Modular drug design software?

The latest issue of C&EN has an interesting article (unfortunately subscription only) about how quantum chemists are making code for standard protocols in quantum chemistry calculations available to each other as off-the-shelf modules. The movement has been driven by the realization that whenever someone develops a new quantum chemistry program he or she has to go through the tedious process of rewriting code for standardized algorithms like the Hartree-Fock method for calculation of potential energies of molecules. Why reinvent the wheel when you can simply buy it off the shelf in a centralized local tire shop?

I like this idea and I applaud the quantum chemists for having the generosity in sharing their code. But that left me wondering how soon it would be before something similar could happen in the world of computational drug design, or whether it would even be feasible.

The essence of methods like Hartree-Fock is that their highly iterative and standardized nature made them instantly amenable to computation. Your code for Hartree-Fock may be faster and cleaner than the other fellow's but the basic methodology which can be captured in a well-defined flowchart is not going to change. Contrast this with 'standard' drug design software protocols like docking, similarity searching and molecular dynamics calculations. 

Even though the objective is the same in every case, every practitioner uses his or her own favorite technique for their calculations; for instance docking can be physics-based or knowledge-based or it may depend on genetic algorithms. The sampling algorithms in MD may similarly be different in every case. Docking or MD are thus not as 'standardized' as say the Hartree-Fock method so it may be difficult to offer these protocols as standardized modules.

However I cannot see why it may not be possible to offer even more specialized components that are in fact standard for the wider use of the community. For instance, certain force fields - parameters and equations for calculation of structure and energetics - are pretty standard; the MMFF force field will have a certain set of components and the MM2 will have another. Similarly in a protocol like MD, the precise methods of sampling can be much more standard compared to the overall package. So in principle these methods could be packaged as standardized modules and offered to users.

The ideal situation for computational drug design would be an age where a variety of protocols ranging from quantum chemistry, docking and MD to homology modeling, gene and protein sequence comparison tools and toxicity and PK prediction algorithms would be available for any user to patch together, rearrange and deploy in the solution of his or her particular problem.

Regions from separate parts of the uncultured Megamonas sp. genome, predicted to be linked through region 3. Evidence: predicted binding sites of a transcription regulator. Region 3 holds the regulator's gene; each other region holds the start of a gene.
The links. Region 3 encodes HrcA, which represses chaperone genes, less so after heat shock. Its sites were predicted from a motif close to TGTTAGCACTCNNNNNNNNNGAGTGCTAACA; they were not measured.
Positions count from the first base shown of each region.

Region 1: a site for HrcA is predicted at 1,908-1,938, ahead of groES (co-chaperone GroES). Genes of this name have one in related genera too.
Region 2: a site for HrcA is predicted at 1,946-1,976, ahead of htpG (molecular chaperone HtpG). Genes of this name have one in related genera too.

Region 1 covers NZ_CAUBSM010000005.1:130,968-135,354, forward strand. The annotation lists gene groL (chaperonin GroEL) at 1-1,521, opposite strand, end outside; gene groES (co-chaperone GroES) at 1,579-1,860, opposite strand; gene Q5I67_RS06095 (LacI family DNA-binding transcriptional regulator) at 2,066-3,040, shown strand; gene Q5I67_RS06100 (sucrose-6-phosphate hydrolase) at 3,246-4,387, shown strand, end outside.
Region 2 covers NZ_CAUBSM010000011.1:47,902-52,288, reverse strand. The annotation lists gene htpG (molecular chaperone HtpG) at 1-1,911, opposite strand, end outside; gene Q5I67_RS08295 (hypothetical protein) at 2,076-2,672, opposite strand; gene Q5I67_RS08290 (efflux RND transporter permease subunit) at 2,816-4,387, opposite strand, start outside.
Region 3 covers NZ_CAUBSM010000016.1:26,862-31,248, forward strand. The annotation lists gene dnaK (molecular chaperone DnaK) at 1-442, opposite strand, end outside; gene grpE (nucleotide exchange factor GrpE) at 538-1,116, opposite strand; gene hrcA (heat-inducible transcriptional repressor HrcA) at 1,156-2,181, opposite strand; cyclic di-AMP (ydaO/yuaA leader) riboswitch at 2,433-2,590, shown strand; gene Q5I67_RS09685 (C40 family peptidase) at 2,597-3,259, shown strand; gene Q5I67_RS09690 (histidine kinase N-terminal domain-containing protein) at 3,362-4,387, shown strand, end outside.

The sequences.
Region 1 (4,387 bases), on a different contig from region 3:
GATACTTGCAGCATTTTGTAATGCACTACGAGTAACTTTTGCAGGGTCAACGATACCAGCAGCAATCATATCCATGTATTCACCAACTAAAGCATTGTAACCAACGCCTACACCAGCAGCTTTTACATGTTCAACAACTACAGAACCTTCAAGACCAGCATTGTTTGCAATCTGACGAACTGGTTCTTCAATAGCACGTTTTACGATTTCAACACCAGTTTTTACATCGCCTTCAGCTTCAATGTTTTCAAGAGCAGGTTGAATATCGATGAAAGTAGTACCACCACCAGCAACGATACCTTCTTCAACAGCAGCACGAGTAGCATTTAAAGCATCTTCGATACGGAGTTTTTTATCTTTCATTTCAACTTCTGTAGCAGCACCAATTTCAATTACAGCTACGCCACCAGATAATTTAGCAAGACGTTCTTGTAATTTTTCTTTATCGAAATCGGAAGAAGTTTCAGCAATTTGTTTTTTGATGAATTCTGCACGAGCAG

Going even further, we could envisage an age where the tools of systems and computational biology are thoroughly ingrained in the drug discovery process so that one can now add standard systems tools to the toolbox; for instance, in such an age, not only would I be able to snatch standard docking protocols from a website but I would also be able to combine them with some kind of a wiring diagram of the protein which I am trying to target linked to its partners, so that I know exactly which partner hubs I should additionally dock my drug against in order to maximize its efficacy and minimize its toxicity. And who knows, maybe I can even get to a stage where I can download some kind of a minimalist but accurate model of an entire cell and observe how my drug will qualitatively perturb its network of organelles and signaling pathways.

For now this sounds like a pipe dream, although I suspect that the cultural barriers to sharing algorithms with commercial potential may be much harder to overcome than the scientific hurdles to actually incorporating systems biology in drug discovery and making the whole process modular. That's where the siren song of these socialist quantum chemists would be particularly relevant.


  1. Pipelining tools like Knime and Pipeline Pilot allow you to stitch tools from different sources and vendors together at the moment. They even have network visualization and analysis tools . Is this the sort of thing you have in mind?

  2. I don't mean to sound snarky but this kind of software has been available since the early '80's, possibly earlier than that. Code was available and shared on mainframes, Vaxen and workstations. Recall QCPE and other program libraries. There have been commercial and semi-commercial vendors of QM and modeling code since that time. Over the last 10+ years, toolkit approaches from both commercial and academic sources have proliferated.

    People can go the handhold route if they wish by writing checks to get what they want. They can indulge their programming desires working with Python/Java/C++/... toolkits, not to mention networking tools like KNIME. Or, they can support F/OSS efforts if that's what they want to do. FWIW, KNIME's merely the latest in a series of network/pipelining tools that go back to the E&S machines of the 70's and 80's.

  3. Sure, workflow tools like KNIME are great. I was thinking of standard docking and MD protocols. The QM community seems to have gotten there first for a variety of reasons.


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